Justine Bateman became a household name as a teenager when she played Mallory Keaton on Family Ties. That show ended in 1989, 30 years ago this spring, but it’s not what Bateman will be talking about at the L.A. Times Festival of Books on Sunday, April 14. Mallory’s long gone, while Bateman continues to work as an actor, writer, director, and producer. Fascinated by the intersection of technology and entertainment, she earned a degree in computer science and digital media management from UCLA in 2016. Her first book, Fame: The Hijacking of Reality is not a memoir—she hates them—it’s an in-depth look at what fame is and how it affects people.
In your book, you talk about how all of the media and all of the screens that surround us have created a “frenzy to be famous.” What do you think so many people want to be celebrities?
It doesn’t have to do with what fame actually is. It has to do with the way fame is perceived by society. Fame is perceived as the pinnacle of human existence, with which comes, and I’m putting this in quotes, because it’s not necessarily true, “universal approval, love, money, invitations…basically, the return to early childhood, if you had a nice childhood, that is.” Everyone approves of and applauds everything you do, like a two year old. “Look, she’s feeding herself! Oh, she poured her own milk in the bowl!” As a toddler, you’re provided for. You never worry about money. You don’t think about making doctor’s appointments. You have no responsibilities and everything is taken care of for you. We want it to be true so badly that there is some way to return to that.
Now, look, I don’t know what happens after you die—I have things I choose to believe, but I don’t know. Nobody knows. But I’ll use that as a general example: Everyone who believes that though their life right now is drudgery, in the afterlife, it will be wonderful. Some people really hold onto that, because it makes their life right now easier to bear. What if there were people who had died and came back and said, “Oh, yeah, I thought that, too. But you know what? It’s not like that at all. It’s this and this.” The other person would stick their fingers in their ears and go “Na-na-naa… I don’t want to hear it.”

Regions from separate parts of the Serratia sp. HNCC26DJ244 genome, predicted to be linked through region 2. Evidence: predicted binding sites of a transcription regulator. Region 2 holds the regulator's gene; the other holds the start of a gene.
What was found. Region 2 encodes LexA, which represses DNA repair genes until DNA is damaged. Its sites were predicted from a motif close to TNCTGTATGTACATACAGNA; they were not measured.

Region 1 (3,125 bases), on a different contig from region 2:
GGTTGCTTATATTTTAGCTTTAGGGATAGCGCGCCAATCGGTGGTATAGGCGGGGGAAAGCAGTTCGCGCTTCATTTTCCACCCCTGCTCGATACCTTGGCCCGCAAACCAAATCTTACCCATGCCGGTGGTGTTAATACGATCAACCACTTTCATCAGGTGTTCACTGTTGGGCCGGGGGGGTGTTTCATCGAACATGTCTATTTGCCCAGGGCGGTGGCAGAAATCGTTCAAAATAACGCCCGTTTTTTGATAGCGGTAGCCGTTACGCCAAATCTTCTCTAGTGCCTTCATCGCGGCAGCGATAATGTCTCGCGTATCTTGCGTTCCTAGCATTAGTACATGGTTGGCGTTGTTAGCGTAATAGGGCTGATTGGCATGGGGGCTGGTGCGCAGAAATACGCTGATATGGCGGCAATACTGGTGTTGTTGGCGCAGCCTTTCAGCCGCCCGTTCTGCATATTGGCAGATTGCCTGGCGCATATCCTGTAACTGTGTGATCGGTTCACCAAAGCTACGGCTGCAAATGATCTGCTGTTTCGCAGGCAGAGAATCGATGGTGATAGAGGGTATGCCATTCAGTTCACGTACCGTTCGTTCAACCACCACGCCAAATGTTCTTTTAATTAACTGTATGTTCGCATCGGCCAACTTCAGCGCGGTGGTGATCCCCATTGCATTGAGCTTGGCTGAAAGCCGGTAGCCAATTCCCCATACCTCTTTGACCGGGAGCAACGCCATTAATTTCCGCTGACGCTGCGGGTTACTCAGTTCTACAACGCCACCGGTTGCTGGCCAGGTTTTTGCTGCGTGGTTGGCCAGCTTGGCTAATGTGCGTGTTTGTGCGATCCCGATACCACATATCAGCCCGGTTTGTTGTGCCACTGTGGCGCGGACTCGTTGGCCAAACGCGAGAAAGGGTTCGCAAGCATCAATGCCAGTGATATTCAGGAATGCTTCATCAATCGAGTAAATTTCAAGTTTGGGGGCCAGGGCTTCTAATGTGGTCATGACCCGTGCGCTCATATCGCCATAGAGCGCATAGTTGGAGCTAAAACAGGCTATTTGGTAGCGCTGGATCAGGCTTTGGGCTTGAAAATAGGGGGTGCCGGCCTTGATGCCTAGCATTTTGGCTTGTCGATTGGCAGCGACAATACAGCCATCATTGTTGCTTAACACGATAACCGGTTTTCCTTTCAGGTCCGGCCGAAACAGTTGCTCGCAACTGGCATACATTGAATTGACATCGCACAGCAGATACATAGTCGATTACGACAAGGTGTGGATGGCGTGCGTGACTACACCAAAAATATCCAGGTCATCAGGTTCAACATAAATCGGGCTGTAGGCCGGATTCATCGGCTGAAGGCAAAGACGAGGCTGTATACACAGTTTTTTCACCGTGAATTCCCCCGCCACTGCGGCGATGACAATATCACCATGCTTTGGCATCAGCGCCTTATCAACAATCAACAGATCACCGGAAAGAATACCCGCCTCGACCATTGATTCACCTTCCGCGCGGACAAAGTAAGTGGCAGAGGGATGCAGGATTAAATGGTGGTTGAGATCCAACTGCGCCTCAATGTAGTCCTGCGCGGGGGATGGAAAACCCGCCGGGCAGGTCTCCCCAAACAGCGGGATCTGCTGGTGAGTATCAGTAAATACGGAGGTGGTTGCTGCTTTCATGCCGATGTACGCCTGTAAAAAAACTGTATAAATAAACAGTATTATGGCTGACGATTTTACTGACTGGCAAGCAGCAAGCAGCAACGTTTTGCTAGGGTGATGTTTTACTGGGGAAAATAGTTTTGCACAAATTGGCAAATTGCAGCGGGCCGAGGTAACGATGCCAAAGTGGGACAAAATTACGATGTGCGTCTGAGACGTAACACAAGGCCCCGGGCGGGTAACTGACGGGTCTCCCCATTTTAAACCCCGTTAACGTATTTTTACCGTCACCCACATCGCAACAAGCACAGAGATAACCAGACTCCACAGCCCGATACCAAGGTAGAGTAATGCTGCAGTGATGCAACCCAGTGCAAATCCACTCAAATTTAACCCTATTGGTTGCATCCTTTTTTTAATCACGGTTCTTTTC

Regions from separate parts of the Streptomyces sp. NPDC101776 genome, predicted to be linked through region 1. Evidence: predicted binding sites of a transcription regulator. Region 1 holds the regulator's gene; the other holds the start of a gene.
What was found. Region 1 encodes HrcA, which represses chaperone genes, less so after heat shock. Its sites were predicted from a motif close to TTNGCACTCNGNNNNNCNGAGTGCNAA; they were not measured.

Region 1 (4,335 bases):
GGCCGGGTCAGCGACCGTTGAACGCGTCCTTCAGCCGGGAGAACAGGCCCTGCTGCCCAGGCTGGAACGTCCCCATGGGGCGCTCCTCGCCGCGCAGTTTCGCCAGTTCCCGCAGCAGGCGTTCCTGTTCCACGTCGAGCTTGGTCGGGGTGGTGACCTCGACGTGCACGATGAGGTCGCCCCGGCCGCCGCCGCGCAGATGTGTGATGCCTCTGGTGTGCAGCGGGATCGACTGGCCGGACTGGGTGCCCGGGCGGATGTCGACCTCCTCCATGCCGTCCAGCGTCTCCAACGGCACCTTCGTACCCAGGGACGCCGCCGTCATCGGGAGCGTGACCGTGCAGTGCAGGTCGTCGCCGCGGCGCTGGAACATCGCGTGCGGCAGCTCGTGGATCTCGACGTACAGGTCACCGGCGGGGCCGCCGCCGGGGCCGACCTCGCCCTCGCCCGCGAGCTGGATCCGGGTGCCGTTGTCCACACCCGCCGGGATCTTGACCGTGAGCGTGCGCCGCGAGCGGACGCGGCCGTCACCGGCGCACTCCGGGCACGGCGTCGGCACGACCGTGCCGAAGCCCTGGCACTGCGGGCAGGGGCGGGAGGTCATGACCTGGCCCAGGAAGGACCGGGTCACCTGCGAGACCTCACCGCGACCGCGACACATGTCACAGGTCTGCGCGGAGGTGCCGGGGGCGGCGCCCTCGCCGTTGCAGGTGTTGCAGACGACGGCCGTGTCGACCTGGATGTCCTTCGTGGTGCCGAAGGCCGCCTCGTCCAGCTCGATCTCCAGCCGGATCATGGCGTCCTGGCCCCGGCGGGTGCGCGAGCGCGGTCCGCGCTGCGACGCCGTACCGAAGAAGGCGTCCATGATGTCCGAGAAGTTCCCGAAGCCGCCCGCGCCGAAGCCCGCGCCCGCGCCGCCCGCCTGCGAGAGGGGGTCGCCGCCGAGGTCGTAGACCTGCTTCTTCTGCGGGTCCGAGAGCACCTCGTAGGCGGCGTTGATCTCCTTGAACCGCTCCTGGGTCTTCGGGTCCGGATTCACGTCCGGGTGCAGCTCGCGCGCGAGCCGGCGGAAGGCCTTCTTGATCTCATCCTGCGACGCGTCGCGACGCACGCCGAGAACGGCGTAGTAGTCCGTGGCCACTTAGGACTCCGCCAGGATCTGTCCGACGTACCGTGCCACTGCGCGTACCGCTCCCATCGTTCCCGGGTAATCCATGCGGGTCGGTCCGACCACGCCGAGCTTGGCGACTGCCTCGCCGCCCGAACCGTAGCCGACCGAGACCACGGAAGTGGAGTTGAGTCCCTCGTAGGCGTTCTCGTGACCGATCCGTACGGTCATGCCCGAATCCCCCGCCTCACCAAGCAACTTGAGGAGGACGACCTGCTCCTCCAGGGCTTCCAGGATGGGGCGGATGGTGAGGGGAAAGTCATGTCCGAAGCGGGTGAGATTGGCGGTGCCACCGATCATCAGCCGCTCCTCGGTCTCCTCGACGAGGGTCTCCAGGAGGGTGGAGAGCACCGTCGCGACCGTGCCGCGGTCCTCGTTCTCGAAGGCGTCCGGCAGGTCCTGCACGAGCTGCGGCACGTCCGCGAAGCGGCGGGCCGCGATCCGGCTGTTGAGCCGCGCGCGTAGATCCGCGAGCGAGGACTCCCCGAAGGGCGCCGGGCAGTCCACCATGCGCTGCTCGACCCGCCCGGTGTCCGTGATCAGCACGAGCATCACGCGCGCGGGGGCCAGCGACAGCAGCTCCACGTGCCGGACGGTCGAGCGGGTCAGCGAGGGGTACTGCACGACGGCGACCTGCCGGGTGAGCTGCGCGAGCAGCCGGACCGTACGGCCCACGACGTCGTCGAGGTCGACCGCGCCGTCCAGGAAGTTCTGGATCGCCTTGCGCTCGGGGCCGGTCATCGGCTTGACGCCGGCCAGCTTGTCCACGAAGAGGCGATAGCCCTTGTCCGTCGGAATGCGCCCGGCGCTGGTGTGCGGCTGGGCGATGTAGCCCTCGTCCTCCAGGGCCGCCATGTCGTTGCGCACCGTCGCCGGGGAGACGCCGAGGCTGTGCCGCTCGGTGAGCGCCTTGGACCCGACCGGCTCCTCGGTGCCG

They don’t want it to not be true. I think that’s a lot of what drives celebrity culture. I’m not saying it’s all bad—there’s some super fun stuff—but it’s something to be managed. It’s not like you’re queen for a day and everybody’s super nice to you, like it’s your birthday or something.
Your book makes it clear that fame messes with people, whether they already have it or they’re trying desperately to get it. At times, it almost feels like you’re writing about an addictive drug. Do you ever feel like you’re in recovery?
It comes across like that, because of the way I process anything that goes on in my life. Anytime a button gets pushed in me, I don’t seek to change the elements that pushed my buttons. I personally seek to change the button. I want to get rid of the button. I want to be able to be in a situation where people can try to push that button, and I don’t react to it at all.
I wanted to process why things were affecting my self-esteem and my sense of myself. It makes perfect sense that I became an actor and then a writer/director, because my primary interest from when I was very small was understanding people’s motivations for things. So I do that on myself, too. “Why did I react that way?”
You’re working on a bunch of creative projects right now. What’s next on your to-do list?
I’m writing my second book. It’s called Face. It about women’s faces getting older in the public eye and why that pisses the public off so much. I’m about a third of the way through writing it right now. It’ll have 60 or so really short stories that are based on my experiences and the experiences of all these other women that I’ve been interviewing. I take their experiences and emotions and I sort of fictionalize them into these very short stories.
I’m directing a film this summer starring Olivia Munn and Justin Theroux called Violet that’s a script that I wrote. I’m writing and producing that. It’s my first feature. The first draft of Violet, I wrote in 2011. The book Fame I started working on the summer of my sophomore year at UCLA in 2014. All this stuff is coming forward at the same time, but it’s just coincidental.
Justine Bateman will be interviewed by L.A. Times writer Deborah Vankin, Sunday, April 14, from 2:30-3:15 p.m., on the Main Stage at the L.A. Times Festival of Books.
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